French sporting retailer Décathlon has come to town. We're looking at some of the tactics they and other chains are using to distinguish themselves from online challengers.
By now it’s blindingly obvious that the internet is changing retail in many ways. The variety of solutions is quite interesting to observe. Recently, the French sports chain Décathlon opened its first store in Montreal.
They are reacting to online pressure (and traditional competition) in a few ways: First, by working on their in-store experience, focusing on the opportunity to try out their products on the spot in their wide-open aisles. Second, by integrating online and making it possible to order from home and pick up at your local outlet. Third, by opening new smaller stores in downtown cores (Munich and Stuttgart for now), making them more easily accessible for city center customers. Fourth, by equipping their staff in some stores with tablets and an app to quickly and precisely answer client queries. Fifth, by investing in training and treating their employees well, thereby boosting their level of service.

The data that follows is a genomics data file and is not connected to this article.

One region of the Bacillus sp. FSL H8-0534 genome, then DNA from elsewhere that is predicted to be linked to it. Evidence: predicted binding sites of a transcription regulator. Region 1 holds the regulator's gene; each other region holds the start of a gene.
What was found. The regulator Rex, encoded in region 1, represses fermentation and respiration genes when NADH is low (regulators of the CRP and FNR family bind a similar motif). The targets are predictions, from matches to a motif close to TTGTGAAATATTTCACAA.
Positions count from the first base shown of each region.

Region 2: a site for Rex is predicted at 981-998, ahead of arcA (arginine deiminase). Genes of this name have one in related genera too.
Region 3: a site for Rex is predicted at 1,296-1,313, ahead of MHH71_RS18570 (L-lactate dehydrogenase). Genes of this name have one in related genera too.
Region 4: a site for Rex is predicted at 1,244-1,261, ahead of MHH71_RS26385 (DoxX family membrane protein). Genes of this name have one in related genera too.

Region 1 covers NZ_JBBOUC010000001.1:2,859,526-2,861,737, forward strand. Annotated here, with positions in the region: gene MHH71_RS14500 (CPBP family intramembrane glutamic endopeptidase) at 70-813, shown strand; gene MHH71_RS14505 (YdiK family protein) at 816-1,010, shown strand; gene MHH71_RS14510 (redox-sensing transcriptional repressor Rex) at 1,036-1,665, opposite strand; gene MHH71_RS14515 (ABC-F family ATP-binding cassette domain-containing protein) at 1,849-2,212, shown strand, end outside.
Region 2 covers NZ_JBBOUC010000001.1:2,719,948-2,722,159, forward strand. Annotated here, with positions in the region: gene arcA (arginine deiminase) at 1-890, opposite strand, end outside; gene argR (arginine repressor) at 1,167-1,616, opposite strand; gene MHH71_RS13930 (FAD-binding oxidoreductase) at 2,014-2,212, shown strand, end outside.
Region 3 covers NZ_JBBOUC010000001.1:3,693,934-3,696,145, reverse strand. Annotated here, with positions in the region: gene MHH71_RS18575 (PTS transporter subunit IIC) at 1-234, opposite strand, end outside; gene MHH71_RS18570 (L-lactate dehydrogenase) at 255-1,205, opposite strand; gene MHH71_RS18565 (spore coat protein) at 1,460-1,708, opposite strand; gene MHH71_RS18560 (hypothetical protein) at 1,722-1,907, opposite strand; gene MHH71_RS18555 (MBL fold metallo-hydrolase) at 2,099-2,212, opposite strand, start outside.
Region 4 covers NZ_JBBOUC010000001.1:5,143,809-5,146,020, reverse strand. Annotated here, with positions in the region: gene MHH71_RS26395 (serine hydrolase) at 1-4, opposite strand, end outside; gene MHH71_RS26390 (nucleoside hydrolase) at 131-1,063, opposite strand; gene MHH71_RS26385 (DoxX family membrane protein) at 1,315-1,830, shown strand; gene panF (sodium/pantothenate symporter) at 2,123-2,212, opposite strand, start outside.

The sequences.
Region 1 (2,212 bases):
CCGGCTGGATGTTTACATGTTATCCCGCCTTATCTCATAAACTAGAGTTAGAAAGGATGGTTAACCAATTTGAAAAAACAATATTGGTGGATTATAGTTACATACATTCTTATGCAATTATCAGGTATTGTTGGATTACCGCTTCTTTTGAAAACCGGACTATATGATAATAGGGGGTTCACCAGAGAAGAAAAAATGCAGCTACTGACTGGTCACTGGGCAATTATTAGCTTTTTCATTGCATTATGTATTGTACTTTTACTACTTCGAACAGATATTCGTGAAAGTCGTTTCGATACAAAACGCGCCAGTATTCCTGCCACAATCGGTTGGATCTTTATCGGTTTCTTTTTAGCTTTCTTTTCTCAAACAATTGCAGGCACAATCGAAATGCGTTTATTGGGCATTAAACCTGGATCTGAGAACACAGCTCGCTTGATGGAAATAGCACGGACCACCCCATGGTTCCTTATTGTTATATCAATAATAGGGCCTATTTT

For their part, Walmart is investing massively in India and their online offering by putting a reported reported $12 billion in Flipkart, raising their participation from 60 to 80%. A definite move to both address a growing market and position themselves against Amazon.
For years, Lowe’s has been operating their Innovation Labs, working on solutions and products around Alternate and Virtual Reality (AR and VR), on-demand manufacturing, robotics, etc. All in the hope of making the in-store experience more interesting, efficient, and enjoyable.
In a way, these big chains are stretching in two directions: on one side, by investing in getting better online to fight native internet competitors and on the other, by changing how they operate to enhance the in-person experience. In an already very competitive landscape, which of these giants will be able to navigate this two-sided effort successfully? And how do those ideas move up and down between them and the smaller, more nimble but more cash-strapped players?